Rachel Anne S. Herrera, the commissioner of the Philippines’ Climate Change Commission, recently spoke to a group of climate change journalism fellows at Ateneo de Manila University’s Asian Center for Journalism (ACFJ), an EJN media grantee under our Asia-Pacific project.
The presentation was part of a climate change course launched on March 15 by ACFJ for 15 journalists and climate communicators joining from various organizations. The eight-week experience is designed to ground participants’ knowledge in the science of climate change and introduce them to new methods for communicating its effects to the public. This lecture, which took place on April 8, was held so participants could learn more information about the Philippine government’s response to climate change, including strategies, programs, methodologies and more.
In her talk, Herrera emphasized the influential role of the media in raising awareness about the alarming issue of climate change in the country. She particularly highlighted the importance of explaining scientific concepts to a broad audience, shaping opinions and engaging the public in taking urgent and ambitious climate action.
“The government welcomes this collaboration … where we can convey some of the work that we are doing and to seek your help to support us in conveying the needed messaging to more Filipinos about climate change,” Herrera said during the lecture. “This pandemic has taught us that we could only achieve great things with unity. We need to have a common objective, and we need to reach out in terms of supporting those who are the most vulnerable.”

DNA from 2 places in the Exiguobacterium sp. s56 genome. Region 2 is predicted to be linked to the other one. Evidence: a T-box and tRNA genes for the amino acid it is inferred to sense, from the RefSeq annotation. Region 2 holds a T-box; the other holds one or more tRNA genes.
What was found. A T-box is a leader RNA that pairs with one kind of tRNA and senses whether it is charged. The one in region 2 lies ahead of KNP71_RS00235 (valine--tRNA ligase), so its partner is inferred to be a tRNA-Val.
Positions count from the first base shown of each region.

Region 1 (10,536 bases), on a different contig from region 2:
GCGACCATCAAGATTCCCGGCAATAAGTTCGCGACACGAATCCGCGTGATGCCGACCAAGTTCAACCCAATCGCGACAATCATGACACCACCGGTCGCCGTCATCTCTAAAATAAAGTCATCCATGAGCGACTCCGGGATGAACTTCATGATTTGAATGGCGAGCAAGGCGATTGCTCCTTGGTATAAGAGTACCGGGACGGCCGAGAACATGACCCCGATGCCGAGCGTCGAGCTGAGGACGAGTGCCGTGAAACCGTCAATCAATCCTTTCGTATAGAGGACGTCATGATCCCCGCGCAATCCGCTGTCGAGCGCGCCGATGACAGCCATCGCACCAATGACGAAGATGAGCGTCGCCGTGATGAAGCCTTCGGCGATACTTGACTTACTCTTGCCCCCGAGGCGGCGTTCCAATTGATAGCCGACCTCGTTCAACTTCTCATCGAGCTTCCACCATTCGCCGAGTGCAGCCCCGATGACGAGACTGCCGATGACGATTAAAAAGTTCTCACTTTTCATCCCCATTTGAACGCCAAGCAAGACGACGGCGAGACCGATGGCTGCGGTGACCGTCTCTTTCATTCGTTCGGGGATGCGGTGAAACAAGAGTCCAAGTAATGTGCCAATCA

This course from ACFJ is the first of its kind in the Philippines, and taps the expertise of scientists, science communicators and media experts from ACFJ, EJN and those like Herrera from the national government. Throughout the course, participants will use the lectures and course material to produce a deep, well-researched story plan. At the end of the course, an online reporting festival will be held, featuring the published stories of the fellows and sharing them with the public.
With this aim in mind, Herrera tackled a wide range of topics related to climate change in her lecture, including global partnerships such as the Paris Agreement, and programs within the Philippines, such as the Climate Change Assessment reports and the country’s adaptation strategies.
As the only woman commissioner of the CCC, she recognized the importance of accountability and transparency to ensure that any climate actions serve the communities that need it most. She also encouraged the participating journalists to continue their work covering climate change issues.
“The power to act is in our hands, so whether you’re a journalist, or from the government, or a student or a teacher, we must keep engaging everyone,” Herrera said.